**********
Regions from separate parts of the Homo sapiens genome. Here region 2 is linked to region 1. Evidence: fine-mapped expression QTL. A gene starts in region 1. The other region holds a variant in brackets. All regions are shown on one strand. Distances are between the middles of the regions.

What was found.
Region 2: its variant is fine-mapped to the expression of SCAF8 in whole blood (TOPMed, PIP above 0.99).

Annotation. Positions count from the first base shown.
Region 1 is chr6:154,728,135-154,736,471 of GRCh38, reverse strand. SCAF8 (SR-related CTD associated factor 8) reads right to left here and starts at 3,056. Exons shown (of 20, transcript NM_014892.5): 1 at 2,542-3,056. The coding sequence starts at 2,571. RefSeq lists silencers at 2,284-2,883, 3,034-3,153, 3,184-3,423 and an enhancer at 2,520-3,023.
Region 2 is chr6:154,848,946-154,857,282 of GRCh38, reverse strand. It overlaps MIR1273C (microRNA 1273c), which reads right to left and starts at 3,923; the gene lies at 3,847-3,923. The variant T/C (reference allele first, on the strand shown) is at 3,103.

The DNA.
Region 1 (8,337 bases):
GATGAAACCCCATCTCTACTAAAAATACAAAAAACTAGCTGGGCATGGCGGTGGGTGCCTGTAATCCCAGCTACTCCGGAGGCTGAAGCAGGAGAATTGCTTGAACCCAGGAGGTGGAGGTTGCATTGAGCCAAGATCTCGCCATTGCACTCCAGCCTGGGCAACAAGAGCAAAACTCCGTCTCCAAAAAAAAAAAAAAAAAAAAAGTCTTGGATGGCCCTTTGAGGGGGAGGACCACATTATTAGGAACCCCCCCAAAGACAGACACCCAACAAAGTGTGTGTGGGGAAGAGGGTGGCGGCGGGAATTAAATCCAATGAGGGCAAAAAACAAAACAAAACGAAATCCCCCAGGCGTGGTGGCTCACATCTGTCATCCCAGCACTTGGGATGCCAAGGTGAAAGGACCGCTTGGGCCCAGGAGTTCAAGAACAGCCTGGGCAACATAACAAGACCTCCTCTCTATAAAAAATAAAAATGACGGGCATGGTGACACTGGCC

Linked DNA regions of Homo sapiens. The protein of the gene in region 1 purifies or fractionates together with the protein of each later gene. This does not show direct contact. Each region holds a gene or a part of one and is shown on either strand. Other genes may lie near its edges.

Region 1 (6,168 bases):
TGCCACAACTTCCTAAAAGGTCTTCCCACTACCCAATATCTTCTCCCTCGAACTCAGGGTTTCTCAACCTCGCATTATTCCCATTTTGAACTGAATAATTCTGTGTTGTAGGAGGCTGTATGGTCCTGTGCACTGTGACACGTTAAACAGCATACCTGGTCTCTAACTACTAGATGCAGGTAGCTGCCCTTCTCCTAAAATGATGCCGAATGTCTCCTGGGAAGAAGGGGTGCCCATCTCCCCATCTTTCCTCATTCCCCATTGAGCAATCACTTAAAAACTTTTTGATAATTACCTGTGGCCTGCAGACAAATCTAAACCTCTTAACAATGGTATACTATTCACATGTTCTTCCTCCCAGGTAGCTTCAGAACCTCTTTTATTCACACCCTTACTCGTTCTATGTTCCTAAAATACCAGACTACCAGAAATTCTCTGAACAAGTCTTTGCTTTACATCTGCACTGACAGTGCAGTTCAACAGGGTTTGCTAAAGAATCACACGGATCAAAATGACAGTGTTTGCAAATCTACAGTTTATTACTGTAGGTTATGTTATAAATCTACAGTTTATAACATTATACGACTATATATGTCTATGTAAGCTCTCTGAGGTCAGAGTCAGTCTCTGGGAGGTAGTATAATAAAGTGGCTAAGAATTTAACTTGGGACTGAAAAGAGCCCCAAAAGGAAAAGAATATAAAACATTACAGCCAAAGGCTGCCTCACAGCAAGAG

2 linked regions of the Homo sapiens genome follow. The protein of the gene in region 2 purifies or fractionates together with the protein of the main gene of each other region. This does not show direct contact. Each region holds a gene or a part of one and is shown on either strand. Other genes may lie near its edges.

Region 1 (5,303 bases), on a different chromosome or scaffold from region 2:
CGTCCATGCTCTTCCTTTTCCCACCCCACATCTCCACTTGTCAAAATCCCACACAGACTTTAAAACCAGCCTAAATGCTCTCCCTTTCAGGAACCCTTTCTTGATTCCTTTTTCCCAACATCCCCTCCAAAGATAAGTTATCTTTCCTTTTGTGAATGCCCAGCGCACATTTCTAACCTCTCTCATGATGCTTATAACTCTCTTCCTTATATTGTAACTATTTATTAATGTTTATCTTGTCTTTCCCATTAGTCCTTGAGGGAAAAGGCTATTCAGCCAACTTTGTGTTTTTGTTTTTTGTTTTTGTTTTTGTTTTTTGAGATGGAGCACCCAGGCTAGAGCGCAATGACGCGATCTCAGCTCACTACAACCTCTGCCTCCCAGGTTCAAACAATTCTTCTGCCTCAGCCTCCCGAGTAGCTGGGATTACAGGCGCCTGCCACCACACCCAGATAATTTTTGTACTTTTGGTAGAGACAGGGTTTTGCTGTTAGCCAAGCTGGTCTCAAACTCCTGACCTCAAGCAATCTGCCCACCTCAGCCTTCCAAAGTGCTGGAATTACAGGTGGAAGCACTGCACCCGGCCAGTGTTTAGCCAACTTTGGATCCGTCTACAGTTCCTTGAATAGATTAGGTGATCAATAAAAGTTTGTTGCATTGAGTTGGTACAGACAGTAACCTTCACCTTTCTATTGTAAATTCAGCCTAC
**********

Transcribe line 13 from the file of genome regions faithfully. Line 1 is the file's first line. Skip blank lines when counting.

2 linked regions of the Homo sapiens genome follow. The protein of the gene in region 2 purifies or fractionates together with the protein of the main gene of each other region. This does not show direct contact. Each region holds a gene or a part of one and is shown on either strand. Other genes may lie near its edges.